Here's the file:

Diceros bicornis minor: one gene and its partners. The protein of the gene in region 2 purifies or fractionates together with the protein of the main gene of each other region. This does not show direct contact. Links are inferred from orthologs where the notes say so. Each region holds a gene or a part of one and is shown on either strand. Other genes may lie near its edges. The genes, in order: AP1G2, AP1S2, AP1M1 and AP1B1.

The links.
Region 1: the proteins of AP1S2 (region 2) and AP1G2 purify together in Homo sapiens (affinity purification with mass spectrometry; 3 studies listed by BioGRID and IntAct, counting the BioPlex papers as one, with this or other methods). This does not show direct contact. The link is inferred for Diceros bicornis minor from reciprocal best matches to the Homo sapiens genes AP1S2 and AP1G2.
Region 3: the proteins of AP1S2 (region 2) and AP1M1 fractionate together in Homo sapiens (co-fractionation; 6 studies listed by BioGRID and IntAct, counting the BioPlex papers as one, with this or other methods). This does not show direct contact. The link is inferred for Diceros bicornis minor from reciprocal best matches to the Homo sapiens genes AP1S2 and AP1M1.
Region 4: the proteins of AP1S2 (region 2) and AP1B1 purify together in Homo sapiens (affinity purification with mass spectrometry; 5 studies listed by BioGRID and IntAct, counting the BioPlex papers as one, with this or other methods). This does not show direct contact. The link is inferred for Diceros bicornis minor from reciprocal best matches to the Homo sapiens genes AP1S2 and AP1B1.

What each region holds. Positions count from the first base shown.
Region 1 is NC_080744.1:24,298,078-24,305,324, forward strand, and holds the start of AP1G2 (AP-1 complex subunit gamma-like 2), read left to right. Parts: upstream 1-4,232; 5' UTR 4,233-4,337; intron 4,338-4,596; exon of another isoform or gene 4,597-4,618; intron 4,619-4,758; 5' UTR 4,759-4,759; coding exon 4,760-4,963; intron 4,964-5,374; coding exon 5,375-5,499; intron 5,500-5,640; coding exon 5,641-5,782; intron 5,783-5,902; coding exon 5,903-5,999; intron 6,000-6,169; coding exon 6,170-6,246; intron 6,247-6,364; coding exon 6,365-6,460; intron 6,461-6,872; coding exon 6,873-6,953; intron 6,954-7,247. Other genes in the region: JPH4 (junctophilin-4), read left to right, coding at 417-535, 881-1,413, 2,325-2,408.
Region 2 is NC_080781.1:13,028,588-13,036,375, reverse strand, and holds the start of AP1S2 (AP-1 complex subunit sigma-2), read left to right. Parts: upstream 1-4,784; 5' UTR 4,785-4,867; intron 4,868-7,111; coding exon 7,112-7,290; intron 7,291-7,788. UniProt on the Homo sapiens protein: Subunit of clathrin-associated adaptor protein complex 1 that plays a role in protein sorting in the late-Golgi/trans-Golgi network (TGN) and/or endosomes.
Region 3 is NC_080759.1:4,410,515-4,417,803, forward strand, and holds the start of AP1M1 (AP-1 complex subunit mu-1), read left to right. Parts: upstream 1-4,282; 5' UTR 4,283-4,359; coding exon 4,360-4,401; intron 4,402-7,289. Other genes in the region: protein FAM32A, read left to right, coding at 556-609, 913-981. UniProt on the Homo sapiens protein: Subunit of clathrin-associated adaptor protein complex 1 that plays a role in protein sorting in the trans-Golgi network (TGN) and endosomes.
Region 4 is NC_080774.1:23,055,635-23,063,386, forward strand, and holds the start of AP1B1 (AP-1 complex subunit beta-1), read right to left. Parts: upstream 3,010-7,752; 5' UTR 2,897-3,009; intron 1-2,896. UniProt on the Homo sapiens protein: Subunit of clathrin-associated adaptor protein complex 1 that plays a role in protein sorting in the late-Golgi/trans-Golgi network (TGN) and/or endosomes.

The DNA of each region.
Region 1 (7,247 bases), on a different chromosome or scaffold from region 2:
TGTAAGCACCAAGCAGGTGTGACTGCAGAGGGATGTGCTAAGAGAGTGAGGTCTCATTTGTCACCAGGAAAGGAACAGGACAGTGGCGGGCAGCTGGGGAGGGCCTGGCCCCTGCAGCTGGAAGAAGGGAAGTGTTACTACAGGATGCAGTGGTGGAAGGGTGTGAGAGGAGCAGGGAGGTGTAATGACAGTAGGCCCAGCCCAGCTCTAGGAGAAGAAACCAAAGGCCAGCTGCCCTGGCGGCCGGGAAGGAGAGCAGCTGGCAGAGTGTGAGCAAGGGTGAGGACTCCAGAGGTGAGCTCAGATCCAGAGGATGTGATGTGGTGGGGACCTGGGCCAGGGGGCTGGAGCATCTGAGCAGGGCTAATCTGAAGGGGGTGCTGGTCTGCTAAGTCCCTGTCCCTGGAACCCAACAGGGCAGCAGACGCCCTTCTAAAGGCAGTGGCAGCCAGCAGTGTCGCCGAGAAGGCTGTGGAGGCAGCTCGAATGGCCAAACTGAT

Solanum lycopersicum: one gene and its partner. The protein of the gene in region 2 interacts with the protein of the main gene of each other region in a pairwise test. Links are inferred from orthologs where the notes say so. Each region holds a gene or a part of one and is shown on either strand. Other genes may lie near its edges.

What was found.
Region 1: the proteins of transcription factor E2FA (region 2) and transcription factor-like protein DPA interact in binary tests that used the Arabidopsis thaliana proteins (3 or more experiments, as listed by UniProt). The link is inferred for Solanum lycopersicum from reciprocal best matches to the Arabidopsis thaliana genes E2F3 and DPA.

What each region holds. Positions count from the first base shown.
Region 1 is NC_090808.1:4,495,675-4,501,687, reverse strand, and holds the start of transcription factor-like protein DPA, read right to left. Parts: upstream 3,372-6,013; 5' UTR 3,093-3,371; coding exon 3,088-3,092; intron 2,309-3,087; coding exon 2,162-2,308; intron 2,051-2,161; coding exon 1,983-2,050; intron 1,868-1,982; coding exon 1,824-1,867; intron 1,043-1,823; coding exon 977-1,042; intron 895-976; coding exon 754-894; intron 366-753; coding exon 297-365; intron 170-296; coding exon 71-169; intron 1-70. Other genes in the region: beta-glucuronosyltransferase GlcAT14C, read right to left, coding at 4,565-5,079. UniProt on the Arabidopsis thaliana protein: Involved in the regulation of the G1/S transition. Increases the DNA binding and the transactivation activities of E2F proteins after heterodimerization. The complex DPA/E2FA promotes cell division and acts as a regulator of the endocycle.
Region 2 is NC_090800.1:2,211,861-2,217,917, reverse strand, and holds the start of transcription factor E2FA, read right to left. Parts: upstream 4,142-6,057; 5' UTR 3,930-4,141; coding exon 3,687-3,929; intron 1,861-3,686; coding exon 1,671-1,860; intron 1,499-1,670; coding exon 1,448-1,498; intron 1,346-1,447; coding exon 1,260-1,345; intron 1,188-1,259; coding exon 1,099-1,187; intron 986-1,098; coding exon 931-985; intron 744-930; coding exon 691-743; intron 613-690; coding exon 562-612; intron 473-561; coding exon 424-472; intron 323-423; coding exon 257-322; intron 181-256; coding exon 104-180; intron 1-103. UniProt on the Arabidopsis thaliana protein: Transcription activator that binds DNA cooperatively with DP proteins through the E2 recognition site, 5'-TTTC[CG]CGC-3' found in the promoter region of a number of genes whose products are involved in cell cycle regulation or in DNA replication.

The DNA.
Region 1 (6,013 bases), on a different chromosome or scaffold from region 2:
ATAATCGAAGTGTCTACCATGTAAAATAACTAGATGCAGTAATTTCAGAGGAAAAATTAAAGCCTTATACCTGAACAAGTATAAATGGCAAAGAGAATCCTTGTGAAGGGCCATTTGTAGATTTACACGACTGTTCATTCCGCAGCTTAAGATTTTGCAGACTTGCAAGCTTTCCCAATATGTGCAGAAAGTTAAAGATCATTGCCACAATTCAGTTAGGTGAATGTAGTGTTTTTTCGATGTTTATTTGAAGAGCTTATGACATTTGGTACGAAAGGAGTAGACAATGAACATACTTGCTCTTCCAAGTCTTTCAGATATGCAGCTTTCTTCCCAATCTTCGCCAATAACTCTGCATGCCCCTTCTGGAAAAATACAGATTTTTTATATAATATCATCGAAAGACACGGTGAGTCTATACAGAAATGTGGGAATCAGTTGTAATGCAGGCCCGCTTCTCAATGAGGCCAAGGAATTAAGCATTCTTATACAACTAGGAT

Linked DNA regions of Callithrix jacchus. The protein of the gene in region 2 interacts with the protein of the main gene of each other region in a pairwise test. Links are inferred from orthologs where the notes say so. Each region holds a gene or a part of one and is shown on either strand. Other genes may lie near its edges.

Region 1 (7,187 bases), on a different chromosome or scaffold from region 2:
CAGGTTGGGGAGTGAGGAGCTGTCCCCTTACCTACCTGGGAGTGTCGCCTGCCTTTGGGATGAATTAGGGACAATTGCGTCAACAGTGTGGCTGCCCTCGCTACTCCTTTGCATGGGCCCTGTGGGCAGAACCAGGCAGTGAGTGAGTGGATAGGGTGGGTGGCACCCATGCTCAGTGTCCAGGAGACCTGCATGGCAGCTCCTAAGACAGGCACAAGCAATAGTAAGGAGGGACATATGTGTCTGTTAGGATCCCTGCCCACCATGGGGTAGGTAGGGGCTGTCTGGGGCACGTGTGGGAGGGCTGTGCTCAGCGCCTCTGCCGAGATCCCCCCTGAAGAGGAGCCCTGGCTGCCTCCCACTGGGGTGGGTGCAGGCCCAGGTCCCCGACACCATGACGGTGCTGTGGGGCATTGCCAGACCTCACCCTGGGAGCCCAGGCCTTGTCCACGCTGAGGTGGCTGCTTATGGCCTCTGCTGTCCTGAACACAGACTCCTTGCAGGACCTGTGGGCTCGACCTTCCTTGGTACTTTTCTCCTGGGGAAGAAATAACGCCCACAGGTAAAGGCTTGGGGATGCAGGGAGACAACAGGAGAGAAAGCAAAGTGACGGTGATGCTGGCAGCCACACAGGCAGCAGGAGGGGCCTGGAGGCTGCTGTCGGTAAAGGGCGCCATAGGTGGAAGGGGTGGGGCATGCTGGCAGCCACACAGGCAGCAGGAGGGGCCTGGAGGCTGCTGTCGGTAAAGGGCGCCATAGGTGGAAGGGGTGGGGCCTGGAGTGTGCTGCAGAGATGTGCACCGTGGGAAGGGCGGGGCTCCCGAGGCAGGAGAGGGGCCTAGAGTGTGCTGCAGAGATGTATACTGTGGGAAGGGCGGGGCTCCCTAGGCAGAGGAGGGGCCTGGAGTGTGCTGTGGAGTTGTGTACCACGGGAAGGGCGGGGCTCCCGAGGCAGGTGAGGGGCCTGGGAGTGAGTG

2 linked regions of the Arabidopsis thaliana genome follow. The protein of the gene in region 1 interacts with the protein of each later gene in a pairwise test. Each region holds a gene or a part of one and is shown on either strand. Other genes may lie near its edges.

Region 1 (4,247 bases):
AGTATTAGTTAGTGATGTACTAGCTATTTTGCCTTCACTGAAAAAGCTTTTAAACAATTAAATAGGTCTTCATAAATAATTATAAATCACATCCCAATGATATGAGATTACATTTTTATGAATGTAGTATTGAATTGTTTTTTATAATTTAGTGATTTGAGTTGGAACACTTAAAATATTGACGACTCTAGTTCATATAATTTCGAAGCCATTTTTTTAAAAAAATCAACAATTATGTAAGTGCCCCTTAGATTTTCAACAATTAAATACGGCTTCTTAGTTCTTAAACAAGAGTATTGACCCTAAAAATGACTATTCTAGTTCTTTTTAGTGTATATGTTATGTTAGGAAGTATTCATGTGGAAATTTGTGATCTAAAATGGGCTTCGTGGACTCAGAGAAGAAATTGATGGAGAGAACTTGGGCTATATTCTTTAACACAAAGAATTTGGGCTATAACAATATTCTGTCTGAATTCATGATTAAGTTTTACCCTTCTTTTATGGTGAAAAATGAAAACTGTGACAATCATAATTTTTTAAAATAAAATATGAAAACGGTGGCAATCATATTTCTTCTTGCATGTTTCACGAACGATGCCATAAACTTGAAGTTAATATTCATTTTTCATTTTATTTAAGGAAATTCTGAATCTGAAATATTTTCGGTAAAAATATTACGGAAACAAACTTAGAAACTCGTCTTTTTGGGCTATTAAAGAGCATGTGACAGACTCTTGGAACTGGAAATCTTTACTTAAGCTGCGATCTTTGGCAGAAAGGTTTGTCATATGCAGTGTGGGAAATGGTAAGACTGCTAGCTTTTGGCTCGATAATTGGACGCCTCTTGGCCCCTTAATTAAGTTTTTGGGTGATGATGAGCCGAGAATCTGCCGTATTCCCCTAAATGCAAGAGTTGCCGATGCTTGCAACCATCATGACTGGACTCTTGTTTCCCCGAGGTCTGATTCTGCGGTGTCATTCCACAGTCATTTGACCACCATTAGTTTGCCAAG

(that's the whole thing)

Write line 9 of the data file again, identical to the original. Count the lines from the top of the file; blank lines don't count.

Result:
Region 3 is NC_080759.1:4,410,515-4,417,803, forward strand, and holds the start of AP1M1 (AP-1 complex subunit mu-1), read left to right. Parts: upstream 1-4,282; 5' UTR 4,283-4,359; coding exon 4,360-4,401; intron 4,402-7,289. Other genes in the region: protein FAM32A, read left to right, coding at 556-609, 913-981. UniProt on the Homo sapiens protein: Subunit of clathrin-associated adaptor protein complex 1 that plays a role in protein sorting in the trans-Golgi network (TGN) and endosomes.